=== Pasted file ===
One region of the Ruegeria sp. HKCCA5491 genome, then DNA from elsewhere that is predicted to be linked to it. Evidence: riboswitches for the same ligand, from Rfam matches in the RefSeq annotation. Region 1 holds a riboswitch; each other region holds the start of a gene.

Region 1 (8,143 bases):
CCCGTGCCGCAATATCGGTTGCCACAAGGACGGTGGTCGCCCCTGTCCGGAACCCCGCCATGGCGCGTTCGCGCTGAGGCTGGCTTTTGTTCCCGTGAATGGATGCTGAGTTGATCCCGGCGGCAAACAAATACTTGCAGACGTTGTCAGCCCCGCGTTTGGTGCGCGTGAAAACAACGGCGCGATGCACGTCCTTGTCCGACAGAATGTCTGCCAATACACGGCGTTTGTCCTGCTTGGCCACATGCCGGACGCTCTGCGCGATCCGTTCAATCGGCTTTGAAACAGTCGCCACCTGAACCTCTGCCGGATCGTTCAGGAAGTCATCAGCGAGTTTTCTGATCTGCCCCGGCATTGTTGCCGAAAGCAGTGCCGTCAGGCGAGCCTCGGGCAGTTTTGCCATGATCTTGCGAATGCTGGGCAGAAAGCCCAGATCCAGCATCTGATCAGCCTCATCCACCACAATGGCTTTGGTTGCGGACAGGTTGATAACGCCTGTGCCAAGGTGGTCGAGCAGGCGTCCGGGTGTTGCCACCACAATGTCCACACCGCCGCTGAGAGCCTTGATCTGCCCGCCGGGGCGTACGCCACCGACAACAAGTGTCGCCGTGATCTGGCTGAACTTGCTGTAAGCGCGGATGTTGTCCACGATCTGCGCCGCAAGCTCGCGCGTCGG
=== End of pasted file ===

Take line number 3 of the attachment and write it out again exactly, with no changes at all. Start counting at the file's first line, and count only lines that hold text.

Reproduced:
CCCGTGCCGCAATATCGGTTGCCACAAGGACGGTGGTCGCCCCTGTCCGGAACCCCGCCATGGCGCGTTCGCGCTGAGGCTGGCTTTTGTTCCCGTGAATGGATGCTGAGTTGATCCCGGCGGCAAACAAATACTTGCAGACGTTGTCAGCCCCGCGTTTGGTGCGCGTGAAAACAACGGCGCGATGCACGTCCTTGTCCGACAGAATGTCTGCCAATACACGGCGTTTGTCCTGCTTGGCCACATGCCGGACGCTCTGCGCGATCCGTTCAATCGGCTTTGAAACAGTCGCCACCTGAACCTCTGCCGGATCGTTCAGGAAGTCATCAGCGAGTTTTCTGATCTGCCCCGGCATTGTTGCCGAAAGCAGTGCCGTCAGGCGAGCCTCGGGCAGTTTTGCCATGATCTTGCGAATGCTGGGCAGAAAGCCCAGATCCAGCATCTGATCAGCCTCATCCACCACAATGGCTTTGGTTGCGGACAGGTTGATAACGCCTGTGCCAAGGTGGTCGAGCAGGCGTCCGGGTGTTGCCACCACAATGTCCACACCGCCGCTGAGAGCCTTGATCTGCCCGCCGGGGCGTACGCCACCGACAACAAGTGTCGCCGTGATCTGGCTGAACTTGCTGTAAGCGCGGATGTTGTCCACGATCTGCGCCGCAAGCTCGCGCGTCGG